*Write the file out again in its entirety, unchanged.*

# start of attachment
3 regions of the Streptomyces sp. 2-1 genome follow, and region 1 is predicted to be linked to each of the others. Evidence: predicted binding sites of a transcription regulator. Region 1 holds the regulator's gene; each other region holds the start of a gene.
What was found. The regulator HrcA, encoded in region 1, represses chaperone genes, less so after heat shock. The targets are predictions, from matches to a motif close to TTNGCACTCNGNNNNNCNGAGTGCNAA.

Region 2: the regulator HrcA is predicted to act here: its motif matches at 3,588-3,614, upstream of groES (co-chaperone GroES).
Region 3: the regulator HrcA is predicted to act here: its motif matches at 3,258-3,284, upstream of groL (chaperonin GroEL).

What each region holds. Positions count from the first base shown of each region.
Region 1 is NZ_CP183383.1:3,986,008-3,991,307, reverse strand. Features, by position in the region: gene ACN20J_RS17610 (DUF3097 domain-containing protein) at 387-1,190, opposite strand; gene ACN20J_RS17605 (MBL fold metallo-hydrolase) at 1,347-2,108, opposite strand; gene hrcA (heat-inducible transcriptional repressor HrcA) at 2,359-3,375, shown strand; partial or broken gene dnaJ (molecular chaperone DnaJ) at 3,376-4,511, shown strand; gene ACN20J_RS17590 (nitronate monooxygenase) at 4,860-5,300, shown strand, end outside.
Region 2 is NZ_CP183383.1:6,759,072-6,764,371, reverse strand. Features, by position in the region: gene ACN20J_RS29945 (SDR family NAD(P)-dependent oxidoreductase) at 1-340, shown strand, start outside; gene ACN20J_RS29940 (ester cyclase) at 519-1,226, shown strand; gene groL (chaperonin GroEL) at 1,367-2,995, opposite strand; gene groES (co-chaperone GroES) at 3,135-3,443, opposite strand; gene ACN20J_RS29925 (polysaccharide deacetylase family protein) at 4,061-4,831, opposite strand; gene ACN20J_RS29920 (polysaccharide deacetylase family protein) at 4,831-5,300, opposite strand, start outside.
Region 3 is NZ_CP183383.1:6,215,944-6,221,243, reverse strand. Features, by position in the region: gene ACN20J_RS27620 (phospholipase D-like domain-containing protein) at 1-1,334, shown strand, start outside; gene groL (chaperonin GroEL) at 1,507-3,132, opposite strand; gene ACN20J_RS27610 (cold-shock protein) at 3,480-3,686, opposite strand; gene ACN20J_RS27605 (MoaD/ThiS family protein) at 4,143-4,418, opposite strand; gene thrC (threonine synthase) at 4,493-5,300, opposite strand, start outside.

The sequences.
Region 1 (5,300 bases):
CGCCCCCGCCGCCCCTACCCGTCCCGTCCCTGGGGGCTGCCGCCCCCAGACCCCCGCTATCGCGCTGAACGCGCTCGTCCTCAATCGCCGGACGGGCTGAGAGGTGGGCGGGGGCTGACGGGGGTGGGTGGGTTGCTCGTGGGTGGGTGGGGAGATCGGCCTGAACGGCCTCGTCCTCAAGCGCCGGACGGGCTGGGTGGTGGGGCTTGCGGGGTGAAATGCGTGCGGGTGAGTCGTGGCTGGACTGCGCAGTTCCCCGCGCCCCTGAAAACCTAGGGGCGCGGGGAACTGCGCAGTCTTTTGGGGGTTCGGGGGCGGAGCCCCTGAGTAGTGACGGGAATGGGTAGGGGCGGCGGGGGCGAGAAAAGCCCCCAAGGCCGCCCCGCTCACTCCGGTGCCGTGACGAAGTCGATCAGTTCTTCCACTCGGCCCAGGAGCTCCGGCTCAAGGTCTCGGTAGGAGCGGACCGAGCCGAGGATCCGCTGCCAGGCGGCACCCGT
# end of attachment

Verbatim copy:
3 regions of the Streptomyces sp. 2-1 genome follow, and region 1 is predicted to be linked to each of the others. Evidence: predicted binding sites of a transcription regulator. Region 1 holds the regulator's gene; each other region holds the start of a gene.
What was found. The regulator HrcA, encoded in region 1, represses chaperone genes, less so after heat shock. The targets are predictions, from matches to a motif close to TTNGCACTCNGNNNNNCNGAGTGCNAA.

Region 2: the regulator HrcA is predicted to act here: its motif matches at 3,588-3,614, upstream of groES (co-chaperone GroES).
Region 3: the regulator HrcA is predicted to act here: its motif matches at 3,258-3,284, upstream of groL (chaperonin GroEL).

What each region holds. Positions count from the first base shown of each region.
Region 1 is NZ_CP183383.1:3,986,008-3,991,307, reverse strand. Features, by position in the region: gene ACN20J_RS17610 (DUF3097 domain-containing protein) at 387-1,190, opposite strand; gene ACN20J_RS17605 (MBL fold metallo-hydrolase) at 1,347-2,108, opposite strand; gene hrcA (heat-inducible transcriptional repressor HrcA) at 2,359-3,375, shown strand; partial or broken gene dnaJ (molecular chaperone DnaJ) at 3,376-4,511, shown strand; gene ACN20J_RS17590 (nitronate monooxygenase) at 4,860-5,300, shown strand, end outside.
Region 2 is NZ_CP183383.1:6,759,072-6,764,371, reverse strand. Features, by position in the region: gene ACN20J_RS29945 (SDR family NAD(P)-dependent oxidoreductase) at 1-340, shown strand, start outside; gene ACN20J_RS29940 (ester cyclase) at 519-1,226, shown strand; gene groL (chaperonin GroEL) at 1,367-2,995, opposite strand; gene groES (co-chaperone GroES) at 3,135-3,443, opposite strand; gene ACN20J_RS29925 (polysaccharide deacetylase family protein) at 4,061-4,831, opposite strand; gene ACN20J_RS29920 (polysaccharide deacetylase family protein) at 4,831-5,300, opposite strand, start outside.
Region 3 is NZ_CP183383.1:6,215,944-6,221,243, reverse strand. Features, by position in the region: gene ACN20J_RS27620 (phospholipase D-like domain-containing protein) at 1-1,334, shown strand, start outside; gene groL (chaperonin GroEL) at 1,507-3,132, opposite strand; gene ACN20J_RS27610 (cold-shock protein) at 3,480-3,686, opposite strand; gene ACN20J_RS27605 (MoaD/ThiS family protein) at 4,143-4,418, opposite strand; gene thrC (threonine synthase) at 4,493-5,300, opposite strand, start outside.

The sequences.
Region 1 (5,300 bases):
CGCCCCCGCCGCCCCTACCCGTCCCGTCCCTGGGGGCTGCCGCCCCCAGACCCCCGCTATCGCGCTGAACGCGCTCGTCCTCAATCGCCGGACGGGCTGAGAGGTGGGCGGGGGCTGACGGGGGTGGGTGGGTTGCTCGTGGGTGGGTGGGGAGATCGGCCTGAACGGCCTCGTCCTCAAGCGCCGGACGGGCTGGGTGGTGGGGCTTGCGGGGTGAAATGCGTGCGGGTGAGTCGTGGCTGGACTGCGCAGTTCCCCGCGCCCCTGAAAACCTAGGGGCGCGGGGAACTGCGCAGTCTTTTGGGGGTTCGGGGGCGGAGCCCCTGAGTAGTGACGGGAATGGGTAGGGGCGGCGGGGGCGAGAAAAGCCCCCAAGGCCGCCCCGCTCACTCCGGTGCCGTGACGAAGTCGATCAGTTCTTCCACTCGGCCCAGGAGCTCCGGCTCAAGGTCTCGGTAGGAGCGGACCGAGCCGAGGATCCGCTGCCAGGCGGCACCCGT